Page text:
Huntington acknowledges signability factor in taking Sanchez
June 10, 2009 8:00 AM
Boston College photo
Tony Sanchez: Generally considered the top catcher in this year's draft.
By Chuck Finder Pittsburgh Post-Gazette
To those long-worn Pirates followers who are critical about the organization's fiscally sensitive draft philosophy in the past decade and a half, to those fans who are skeptical over this administration's spread-the-wealth strategy for a less starry but deeper draft than the one that netted $6 million man Pedro Alvarez a year ago, Boston College catcher Tony Sanchez wants to throw this at you:
He thrives on exceeding small expectations; he strives to be an over-performing underdog.
"I just felt that they were attracted to my work ethic and how much I invest in my team, the fact that I'm going to work harder for my teammates than for myself," said Sanchez, an admittedly former round kid who shed 25 pounds in the past year and a half through conditioning, working out and dieting -- mostly subsisting on Subway turkey-and-tuna on wheat. "At BC, we were a losing program. Me and my teammates took a mentality that we wanted to turn that around. I hope to do the same thing getting into the system with the Pittsburgh Pirates. I want to help turn that franchise into a winning franchise."
So began a first-year player flesh peddle for a Pirates management planning to spend not only last night but this entire three-day draft carefully selecting more bricks from which to build a contender.
Instead of blowing two-thirds of their draft budget on a first-round selection -- though they still agree Alvarez last June at No. 2 was a power-hitting pedigree well worth it -- they prefer to be more cost effective. They prefer to try to invest more wisely, more widely, if they are to spend roughly equal to 2008's $9.8 million on a 2009 draft carrying more even distribution than top-heaviness.
The Pirates next chose pitcher Victor Black, 21, of Dallas Baptist University with the No. 49 pick in the sandwich round -- compensation for being unable to sign last summer's second-round selection Tanner Scheppers. Black (6-4, 205) was the 16th-rated right-hander by Baseball America. He sports a 92-94 mph fastball that tops out at 96 thanks to a newly remodeled, three-quarters pitching motion.
Three picks later came second-rounder Brooks Pounders, 18, a burly, 6-4, 225-pound pitcher from Temecula (Calif.) Valley High who has a scholarship to Southern California. Though not rated among Baseball America's top 80 righties, Pounders throws four pitches well, a rarity for a prep player.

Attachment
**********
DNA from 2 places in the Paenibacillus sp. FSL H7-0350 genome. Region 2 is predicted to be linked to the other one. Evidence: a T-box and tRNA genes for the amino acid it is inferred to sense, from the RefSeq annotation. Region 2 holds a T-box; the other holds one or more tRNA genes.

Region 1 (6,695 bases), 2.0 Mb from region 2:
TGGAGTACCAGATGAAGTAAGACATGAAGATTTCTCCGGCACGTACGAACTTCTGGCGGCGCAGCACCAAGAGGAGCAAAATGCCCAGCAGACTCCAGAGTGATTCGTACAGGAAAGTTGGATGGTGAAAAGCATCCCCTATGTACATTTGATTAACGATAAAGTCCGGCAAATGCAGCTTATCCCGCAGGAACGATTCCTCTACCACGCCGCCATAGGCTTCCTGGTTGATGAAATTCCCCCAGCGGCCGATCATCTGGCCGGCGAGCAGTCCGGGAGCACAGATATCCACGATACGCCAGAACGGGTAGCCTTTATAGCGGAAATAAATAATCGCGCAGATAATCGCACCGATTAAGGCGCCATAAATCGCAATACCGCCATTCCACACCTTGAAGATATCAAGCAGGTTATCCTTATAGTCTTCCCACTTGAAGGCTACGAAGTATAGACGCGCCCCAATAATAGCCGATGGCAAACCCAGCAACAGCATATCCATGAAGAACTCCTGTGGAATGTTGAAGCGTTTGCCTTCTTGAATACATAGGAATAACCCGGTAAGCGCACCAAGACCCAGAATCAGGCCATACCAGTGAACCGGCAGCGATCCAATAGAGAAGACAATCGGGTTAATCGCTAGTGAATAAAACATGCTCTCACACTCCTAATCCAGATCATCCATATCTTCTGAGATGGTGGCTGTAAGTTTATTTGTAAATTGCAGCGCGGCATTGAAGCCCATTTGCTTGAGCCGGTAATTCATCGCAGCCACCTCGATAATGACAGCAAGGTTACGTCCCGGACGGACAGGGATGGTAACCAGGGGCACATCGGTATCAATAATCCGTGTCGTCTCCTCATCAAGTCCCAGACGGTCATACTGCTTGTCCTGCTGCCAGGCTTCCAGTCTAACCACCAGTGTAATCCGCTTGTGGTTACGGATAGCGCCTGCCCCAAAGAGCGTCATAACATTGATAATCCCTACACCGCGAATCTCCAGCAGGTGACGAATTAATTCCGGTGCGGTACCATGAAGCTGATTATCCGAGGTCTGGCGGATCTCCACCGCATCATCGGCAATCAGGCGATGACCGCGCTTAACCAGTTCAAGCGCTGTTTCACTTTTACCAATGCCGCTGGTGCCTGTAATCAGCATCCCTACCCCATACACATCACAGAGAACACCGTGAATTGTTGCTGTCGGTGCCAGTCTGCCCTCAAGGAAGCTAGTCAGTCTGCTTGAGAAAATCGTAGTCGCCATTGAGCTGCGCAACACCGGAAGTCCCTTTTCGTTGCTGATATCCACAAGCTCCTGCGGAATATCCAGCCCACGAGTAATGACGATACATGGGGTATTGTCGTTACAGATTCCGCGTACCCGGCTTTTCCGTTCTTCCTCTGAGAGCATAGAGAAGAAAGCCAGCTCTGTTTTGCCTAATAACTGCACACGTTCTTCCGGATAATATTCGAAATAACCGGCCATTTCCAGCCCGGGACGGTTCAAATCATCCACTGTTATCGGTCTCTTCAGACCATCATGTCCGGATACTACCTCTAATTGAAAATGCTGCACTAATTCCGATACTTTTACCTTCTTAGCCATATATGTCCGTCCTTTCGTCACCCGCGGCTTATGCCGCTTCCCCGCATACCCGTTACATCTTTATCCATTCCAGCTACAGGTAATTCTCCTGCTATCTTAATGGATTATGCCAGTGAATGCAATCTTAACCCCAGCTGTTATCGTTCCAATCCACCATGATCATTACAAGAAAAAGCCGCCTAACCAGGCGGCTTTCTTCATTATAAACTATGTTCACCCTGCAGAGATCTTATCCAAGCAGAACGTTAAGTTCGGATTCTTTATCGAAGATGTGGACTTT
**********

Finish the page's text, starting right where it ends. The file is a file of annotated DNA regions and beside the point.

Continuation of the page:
In the third round at No. 84, the Pirates drafted center fielder Evan Chambers, 20, of Hillsborough (Fla.) Community College, considered a fifth- or sixth-round talent as a corner outfielder by Baseball America. He had 39 RBIs and topped his team with 11 home runs and 27 steals in 29 attempts in 49 games this spring.
"We think we can get a number of good players by allocating resources across a large number instead of a small number of players," Pirates general manager Neal Huntington said. "We were excited about what we were able to do last year, but one could argue that we've got $3 million, $3.5 million available to distribute over a large number of players that was tied up just in Pedro Alvarez. If that type of talent was on the board and available this year, in our minds, we would have taken it. We feel that this pick gives us the best ability to maximize our returns over the full draft."
Sanchez appears ready to promptly sign a deal worth around $2.5 million, per his draft slot. He said that there already existed a relative handshake agreement between his agents, Seth and Sam Levinson, and Pirates management. He aims to report to work soon, that assignment being Class A West Virginia.
"I like to fly under the radar. I let my game speak for myself," said. Sanchez, a 6-foot-1, 220-pound catcher with polished defensive skills and a bat needing work -- he topped BC with a .346 average and 14 homers.
"It's a premium position," Pirates scouting director Greg Smith said. "He's got above-average defensive skills behind the plate [and] a solid offensive package to complement that. With the leadership, the character, we really think it gives us a great guy to bring on board as a Pittsburgh Pirate."